You’ve got malware: Malicious actors are waiting in your inbox

Dangerous URL messages, the resurgence of Emotet, and banking trojans flood the cyberthreat landscape, Proofpoint found.

How the malware landscape is evolving
We still have a massive number of hacks and malware coming in through phishing and older “tricks,” says Franc Artes, Architect of Security Business at Cisco.

Proofpoint released a report on Thursday outlining the latest cyberthreats targeting organizations. Between the resurfacing of the Emotet botnet, heightened web-based threats, and increased URL-based email threats, companies and users are being attacked in a multitude of ways, the report found. 

Every day, Proofpoint analyzes 5 billion email messages, hundreds of millions of social media posts, and more than 250 million malware samples—all of which contributed to the Q3 2019 Threat Report. The most prominent threat was malicious URL messages, which accounted for 88% of the global combined malicious URL and attachment message volume, the report found.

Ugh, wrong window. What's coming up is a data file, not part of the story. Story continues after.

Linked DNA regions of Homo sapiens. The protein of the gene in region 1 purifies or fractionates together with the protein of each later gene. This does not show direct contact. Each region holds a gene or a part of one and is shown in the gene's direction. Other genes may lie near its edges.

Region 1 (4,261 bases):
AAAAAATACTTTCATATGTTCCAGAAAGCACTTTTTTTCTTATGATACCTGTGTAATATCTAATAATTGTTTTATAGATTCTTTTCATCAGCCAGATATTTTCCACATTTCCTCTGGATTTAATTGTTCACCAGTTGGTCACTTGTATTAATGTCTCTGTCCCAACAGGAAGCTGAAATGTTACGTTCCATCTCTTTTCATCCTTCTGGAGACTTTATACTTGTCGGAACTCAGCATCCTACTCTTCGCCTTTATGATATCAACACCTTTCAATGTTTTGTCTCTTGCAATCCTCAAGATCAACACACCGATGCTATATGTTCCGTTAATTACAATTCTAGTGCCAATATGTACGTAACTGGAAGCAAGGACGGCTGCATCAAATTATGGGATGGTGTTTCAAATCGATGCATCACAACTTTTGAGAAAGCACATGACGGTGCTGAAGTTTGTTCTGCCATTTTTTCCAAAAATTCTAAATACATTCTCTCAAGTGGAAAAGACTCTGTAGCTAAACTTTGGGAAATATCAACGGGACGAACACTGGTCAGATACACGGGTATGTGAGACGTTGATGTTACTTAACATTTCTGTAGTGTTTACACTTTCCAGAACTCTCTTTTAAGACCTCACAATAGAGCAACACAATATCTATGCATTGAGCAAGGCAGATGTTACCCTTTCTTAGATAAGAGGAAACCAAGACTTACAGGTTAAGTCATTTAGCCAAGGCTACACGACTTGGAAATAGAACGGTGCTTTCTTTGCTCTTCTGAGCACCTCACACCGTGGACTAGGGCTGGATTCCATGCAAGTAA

SEE: 10 ways to minimize fileless malware infections (free PDF) (TechRepublic)

While the number of malicious URL messages was significant in Q3, the global combined malicious URL and attachment message volume was down by 40% compared to Q2, the report found. 

This decrease is attributed to Emotet’s disappearance in Q2; the chatbot didn’t resurface again until 10 weeks into Q3. However, Emotet came back with a vengeance. Despite not returning until mid-September, Emotet still made up 11% of all malicious mail in Q3. 

The Emotet effect 

Emotet is “one of today’s largest and most dangerous malware botnets,” appearing as URLs in fake emails. Once users click the link, a malicious file is downloaded, infecting the computer, and adding the device to the Emotet botnet. Emotet malware enables the download of other threats on infected computers, reported Catalin Cimpanu on ZDNet.

“It is not clear…